I was introduced to the ThinkFun games in September 2007, and I was “hooked” on the games the first time I played them! I found them challenging and fun. I was a little skeptical as to how my “very active” grade two class would be able to focus on the games for long periods of time. I was envisioning pieces being thrown or lost with a few fights mixed in between. I introduced the games to my class at the end of September with a demonstration session in which my students learned four of the six games. I was absolutely amazed at how much they loved the games and how engaged they were. Nothing was thrown or lost and we only a few well placed arguments with the Zingo game.

 ThinkFun Games Engage Every Type of Learner!

I have one little angel who usually needs more attention than others. He was able to play all the games without any prompting and was engaged for a full 40 minutes. The games allowed me the time to play and become involved with other children who may not always need me.

 

We have continued to use the four games once a month. However they wish they could play them everyday. My students are now being “lent” out to teach other teachers how to play the games and hopefully they will get as much out of them as we have!

ThinkFun Games Build Pride and Self-Confidence in Strategies Lab

This guest post is shared by Stephanie Lewis, the Gifted Specialist at Clermont Elementary School in Virginia.

 

We have been using ThinkFun games for several years in our Strategies Lab at Clermont Elementary. All students in grades K-6 come to the lab at least once every six weeks for a lesson with me, the GT Resource Teacher. It’s been a wonderfully positive experience for our school. Children and teachers love the games and always leave wishing for more time and asking when they get to come again.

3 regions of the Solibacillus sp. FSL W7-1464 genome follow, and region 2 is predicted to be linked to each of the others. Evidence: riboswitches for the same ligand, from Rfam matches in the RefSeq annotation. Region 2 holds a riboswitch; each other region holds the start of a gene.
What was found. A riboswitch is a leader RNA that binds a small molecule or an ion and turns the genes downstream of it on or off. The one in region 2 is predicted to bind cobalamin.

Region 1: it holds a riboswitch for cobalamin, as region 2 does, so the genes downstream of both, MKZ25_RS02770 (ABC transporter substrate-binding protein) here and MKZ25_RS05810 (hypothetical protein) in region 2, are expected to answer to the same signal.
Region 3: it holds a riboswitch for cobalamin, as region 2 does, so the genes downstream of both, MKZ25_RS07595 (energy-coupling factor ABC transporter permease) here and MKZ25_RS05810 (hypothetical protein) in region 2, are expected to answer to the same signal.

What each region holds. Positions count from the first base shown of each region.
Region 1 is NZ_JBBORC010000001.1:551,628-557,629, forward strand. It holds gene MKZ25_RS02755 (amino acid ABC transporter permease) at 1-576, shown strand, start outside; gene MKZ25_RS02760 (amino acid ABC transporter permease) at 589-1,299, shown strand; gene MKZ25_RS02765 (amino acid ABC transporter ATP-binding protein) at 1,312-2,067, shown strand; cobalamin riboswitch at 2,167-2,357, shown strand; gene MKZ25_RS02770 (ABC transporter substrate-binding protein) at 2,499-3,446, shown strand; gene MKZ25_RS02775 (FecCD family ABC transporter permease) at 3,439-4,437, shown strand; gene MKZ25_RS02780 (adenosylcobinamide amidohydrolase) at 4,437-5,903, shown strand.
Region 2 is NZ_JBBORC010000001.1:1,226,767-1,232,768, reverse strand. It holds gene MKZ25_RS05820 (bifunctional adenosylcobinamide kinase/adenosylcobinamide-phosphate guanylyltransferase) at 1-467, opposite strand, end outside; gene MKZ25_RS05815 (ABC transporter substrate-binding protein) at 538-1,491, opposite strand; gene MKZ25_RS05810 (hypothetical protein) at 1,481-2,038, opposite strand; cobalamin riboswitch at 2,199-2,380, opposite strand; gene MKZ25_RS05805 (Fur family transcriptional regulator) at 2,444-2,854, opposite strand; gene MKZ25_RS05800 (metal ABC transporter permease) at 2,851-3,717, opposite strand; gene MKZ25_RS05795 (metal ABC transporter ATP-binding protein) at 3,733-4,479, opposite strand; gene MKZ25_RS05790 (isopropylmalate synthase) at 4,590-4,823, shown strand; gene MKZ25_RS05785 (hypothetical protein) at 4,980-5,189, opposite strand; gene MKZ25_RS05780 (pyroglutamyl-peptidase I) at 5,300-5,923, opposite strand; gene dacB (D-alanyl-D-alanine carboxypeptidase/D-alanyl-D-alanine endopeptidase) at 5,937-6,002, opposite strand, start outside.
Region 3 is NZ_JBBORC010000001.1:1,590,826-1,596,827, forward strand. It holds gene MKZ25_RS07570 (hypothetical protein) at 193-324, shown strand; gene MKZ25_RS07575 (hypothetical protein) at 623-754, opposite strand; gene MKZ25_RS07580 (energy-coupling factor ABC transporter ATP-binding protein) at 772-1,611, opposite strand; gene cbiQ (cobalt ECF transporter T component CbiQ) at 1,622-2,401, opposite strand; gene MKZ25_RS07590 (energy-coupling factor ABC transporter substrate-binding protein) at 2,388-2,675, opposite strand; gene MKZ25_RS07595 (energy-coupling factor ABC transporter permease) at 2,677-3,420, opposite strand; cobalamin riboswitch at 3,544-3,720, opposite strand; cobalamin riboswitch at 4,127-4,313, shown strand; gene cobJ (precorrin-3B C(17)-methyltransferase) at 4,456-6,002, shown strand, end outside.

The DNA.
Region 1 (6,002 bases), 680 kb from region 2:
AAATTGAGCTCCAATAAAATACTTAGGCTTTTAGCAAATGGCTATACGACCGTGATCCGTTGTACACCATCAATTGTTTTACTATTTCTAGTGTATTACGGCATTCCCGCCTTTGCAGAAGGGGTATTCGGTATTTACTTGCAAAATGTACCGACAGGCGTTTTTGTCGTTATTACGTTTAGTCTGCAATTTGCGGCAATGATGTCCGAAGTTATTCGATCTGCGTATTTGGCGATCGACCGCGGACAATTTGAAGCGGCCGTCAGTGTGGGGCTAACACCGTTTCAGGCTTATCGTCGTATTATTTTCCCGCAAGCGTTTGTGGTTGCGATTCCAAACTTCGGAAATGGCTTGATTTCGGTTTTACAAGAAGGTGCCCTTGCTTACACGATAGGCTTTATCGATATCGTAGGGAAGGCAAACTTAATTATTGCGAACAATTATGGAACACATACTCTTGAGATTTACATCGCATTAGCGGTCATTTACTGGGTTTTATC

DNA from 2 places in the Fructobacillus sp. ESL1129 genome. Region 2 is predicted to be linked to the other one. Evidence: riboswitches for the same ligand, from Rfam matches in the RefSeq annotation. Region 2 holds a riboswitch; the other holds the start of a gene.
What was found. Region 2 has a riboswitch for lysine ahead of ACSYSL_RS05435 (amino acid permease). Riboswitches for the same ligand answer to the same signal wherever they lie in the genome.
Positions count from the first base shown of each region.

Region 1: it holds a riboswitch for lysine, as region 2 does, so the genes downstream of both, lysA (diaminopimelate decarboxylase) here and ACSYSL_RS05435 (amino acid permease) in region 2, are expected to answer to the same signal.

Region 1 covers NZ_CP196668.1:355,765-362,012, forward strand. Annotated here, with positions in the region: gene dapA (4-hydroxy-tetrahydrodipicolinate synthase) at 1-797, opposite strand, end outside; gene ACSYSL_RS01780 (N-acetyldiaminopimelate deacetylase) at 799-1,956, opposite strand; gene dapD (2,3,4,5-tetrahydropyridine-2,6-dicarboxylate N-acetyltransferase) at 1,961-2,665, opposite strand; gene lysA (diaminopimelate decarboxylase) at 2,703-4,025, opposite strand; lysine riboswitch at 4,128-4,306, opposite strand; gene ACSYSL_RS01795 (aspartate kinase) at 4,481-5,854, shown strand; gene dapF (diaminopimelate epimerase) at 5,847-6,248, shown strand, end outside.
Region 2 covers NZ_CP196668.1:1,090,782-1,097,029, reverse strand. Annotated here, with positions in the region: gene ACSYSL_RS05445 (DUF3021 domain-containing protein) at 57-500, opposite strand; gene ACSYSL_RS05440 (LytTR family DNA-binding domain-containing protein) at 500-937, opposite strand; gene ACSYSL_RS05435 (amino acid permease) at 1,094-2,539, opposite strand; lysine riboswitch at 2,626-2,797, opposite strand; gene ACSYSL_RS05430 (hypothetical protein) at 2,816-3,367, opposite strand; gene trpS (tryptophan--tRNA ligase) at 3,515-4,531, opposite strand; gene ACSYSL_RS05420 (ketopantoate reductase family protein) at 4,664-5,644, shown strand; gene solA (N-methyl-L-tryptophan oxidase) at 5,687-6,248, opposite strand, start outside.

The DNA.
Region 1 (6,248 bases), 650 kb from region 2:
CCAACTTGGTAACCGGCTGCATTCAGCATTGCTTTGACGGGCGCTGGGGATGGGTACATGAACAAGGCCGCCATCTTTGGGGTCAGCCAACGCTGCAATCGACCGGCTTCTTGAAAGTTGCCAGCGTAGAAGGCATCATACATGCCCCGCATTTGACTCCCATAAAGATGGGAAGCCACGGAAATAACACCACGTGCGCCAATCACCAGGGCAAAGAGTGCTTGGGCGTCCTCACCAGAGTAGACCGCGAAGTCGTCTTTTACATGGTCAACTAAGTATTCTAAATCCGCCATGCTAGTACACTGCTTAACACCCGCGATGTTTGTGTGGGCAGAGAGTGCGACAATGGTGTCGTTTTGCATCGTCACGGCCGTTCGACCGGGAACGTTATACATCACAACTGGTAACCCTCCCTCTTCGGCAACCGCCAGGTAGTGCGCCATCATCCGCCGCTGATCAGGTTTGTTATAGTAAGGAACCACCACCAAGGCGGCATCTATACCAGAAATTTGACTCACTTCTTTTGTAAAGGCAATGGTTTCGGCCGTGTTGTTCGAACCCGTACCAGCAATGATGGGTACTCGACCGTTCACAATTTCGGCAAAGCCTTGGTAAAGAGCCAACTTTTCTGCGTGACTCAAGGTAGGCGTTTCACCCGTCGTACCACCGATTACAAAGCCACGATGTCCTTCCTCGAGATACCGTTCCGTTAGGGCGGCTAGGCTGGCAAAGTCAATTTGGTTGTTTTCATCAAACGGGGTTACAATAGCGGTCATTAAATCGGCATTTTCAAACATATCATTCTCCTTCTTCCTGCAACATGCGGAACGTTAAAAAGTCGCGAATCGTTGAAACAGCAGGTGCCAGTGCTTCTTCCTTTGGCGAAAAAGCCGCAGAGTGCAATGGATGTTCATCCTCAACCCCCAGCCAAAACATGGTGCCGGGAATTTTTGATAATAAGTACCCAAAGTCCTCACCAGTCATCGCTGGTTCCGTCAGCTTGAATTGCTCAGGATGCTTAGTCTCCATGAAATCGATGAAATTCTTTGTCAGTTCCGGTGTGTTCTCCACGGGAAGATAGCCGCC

ThinkFun Games Build Pride and Self Confidence in Strategies Lab

When we first started the lab, our primary goal was to provide students with a fun, highly motivating way to talk about thinking. Playing strategy games like Rush Hour and Square by Square would not only challenge students’ minds in new ways, but would teach them life skills such as perseverance, collaboration, metacognition, and strategic planning. It’s been amazing to watch students of all different ages and skill levels participate with equal enthusiasm and be willing to take intellectual risks when sharing their strategies. But what’s been most rewarding for me is the sense of pride that I see in each student when they master a particular challenge. They take each task seriously and keep trying until they get it. With every success they experience playing the games, they are learning the importance of effort and developing a “can do” attitude. That is so important to every student, but especially to those students who may lack confidence in school. Every student gets to shine in Strategies Lab.

As I was walking a class out to the lab one day, one of the students came up to me and asked if we’d be playing a particular game (I can’t remember which one.) He was excited when I said yes, and said, “I really like that game. You said last year that I was a master at that game. I can’t wait to play it again.” I remembered the comment I had made, but had no idea how much it had meant. I felt so good. I now see lab time as an opportunity to make each child experience the thrill of accomplishment.